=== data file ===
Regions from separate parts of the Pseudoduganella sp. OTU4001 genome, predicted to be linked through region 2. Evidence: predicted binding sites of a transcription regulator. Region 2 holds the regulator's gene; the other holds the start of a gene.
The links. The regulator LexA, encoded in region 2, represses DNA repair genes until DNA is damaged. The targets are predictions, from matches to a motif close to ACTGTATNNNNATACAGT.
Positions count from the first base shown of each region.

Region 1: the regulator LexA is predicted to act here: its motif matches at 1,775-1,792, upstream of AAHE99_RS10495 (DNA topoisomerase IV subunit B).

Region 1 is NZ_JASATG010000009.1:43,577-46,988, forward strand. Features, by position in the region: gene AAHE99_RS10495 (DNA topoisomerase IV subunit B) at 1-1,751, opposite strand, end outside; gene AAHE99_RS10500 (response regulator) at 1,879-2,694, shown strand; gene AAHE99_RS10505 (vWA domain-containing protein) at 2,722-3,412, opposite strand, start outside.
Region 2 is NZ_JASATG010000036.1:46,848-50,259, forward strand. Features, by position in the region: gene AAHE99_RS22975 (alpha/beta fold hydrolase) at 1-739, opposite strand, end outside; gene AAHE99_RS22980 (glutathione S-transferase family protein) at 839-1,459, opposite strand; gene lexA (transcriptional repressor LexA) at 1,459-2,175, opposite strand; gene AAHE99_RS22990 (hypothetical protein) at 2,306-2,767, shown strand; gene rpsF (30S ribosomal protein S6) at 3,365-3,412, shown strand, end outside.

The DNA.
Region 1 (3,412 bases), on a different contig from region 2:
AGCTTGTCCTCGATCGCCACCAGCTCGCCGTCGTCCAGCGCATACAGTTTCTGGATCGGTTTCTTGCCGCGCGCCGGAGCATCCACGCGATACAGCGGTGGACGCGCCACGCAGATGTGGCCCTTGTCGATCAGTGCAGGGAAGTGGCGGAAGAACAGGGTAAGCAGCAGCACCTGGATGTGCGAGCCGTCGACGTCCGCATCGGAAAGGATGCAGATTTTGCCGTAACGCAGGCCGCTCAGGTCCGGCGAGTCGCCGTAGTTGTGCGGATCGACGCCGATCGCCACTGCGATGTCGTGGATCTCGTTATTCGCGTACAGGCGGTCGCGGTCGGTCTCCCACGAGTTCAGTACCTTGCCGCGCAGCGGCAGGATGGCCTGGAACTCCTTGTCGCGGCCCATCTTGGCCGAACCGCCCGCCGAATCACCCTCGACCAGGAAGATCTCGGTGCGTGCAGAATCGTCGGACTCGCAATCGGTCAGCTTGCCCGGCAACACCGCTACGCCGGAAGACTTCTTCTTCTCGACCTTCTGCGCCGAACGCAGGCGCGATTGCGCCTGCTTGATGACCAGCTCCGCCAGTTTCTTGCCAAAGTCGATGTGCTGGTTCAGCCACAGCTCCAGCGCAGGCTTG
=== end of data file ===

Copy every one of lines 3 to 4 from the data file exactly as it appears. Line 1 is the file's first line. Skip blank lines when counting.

Positions count from the first base shown of each region.

Region 1: the regulator LexA is predicted to act here: its motif matches at 1,775-1,792, upstream of AAHE99_RS10495 (DNA topoisomerase IV subunit B).